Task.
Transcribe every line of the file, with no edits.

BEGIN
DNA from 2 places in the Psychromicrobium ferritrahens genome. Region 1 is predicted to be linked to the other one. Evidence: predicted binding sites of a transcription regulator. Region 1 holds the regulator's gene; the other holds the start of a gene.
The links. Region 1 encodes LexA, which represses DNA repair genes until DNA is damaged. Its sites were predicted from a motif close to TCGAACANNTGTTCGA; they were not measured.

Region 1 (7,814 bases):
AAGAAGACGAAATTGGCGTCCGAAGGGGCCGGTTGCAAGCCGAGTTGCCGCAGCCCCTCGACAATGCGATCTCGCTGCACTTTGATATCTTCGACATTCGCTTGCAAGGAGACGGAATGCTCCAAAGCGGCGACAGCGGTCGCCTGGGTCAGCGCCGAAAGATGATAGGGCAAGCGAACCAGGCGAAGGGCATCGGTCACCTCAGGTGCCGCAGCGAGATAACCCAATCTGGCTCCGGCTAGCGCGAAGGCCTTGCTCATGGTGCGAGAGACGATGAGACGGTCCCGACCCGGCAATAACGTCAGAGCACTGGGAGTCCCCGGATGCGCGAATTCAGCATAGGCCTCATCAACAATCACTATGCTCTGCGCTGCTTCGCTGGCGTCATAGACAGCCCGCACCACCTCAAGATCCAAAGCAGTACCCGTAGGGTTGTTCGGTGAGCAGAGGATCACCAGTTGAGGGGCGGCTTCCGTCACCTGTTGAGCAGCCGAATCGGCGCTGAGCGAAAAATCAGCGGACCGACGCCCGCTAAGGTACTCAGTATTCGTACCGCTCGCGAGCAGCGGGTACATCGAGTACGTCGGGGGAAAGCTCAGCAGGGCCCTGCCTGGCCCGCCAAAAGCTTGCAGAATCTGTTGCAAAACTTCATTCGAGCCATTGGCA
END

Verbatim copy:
DNA from 2 places in the Psychromicrobium ferritrahens genome. Region 1 is predicted to be linked to the other one. Evidence: predicted binding sites of a transcription regulator. Region 1 holds the regulator's gene; the other holds the start of a gene.
The links. Region 1 encodes LexA, which represses DNA repair genes until DNA is damaged. Its sites were predicted from a motif close to TCGAACANNTGTTCGA; they were not measured.

Region 1 (7,814 bases):
AAGAAGACGAAATTGGCGTCCGAAGGGGCCGGTTGCAAGCCGAGTTGCCGCAGCCCCTCGACAATGCGATCTCGCTGCACTTTGATATCTTCGACATTCGCTTGCAAGGAGACGGAATGCTCCAAAGCGGCGACAGCGGTCGCCTGGGTCAGCGCCGAAAGATGATAGGGCAAGCGAACCAGGCGAAGGGCATCGGTCACCTCAGGTGCCGCAGCGAGATAACCCAATCTGGCTCCGGCTAGCGCGAAGGCCTTGCTCATGGTGCGAGAGACGATGAGACGGTCCCGACCCGGCAATAACGTCAGAGCACTGGGAGTCCCCGGATGCGCGAATTCAGCATAGGCCTCATCAACAATCACTATGCTCTGCGCTGCTTCGCTGGCGTCATAGACAGCCCGCACCACCTCAAGATCCAAAGCAGTACCCGTAGGGTTGTTCGGTGAGCAGAGGATCACCAGTTGAGGGGCGGCTTCCGTCACCTGTTGAGCAGCCGAATCGGCGCTGAGCGAAAAATCAGCGGACCGACGCCCGCTAAGGTACTCAGTATTCGTACCGCTCGCGAGCAGCGGGTACATCGAGTACGTCGGGGGAAAGCTCAGCAGGGCCCTGCCTGGCCCGCCAAAAGCTTGCAGAATCTGTTGCAAAACTTCATTCGAGCCATTGGCA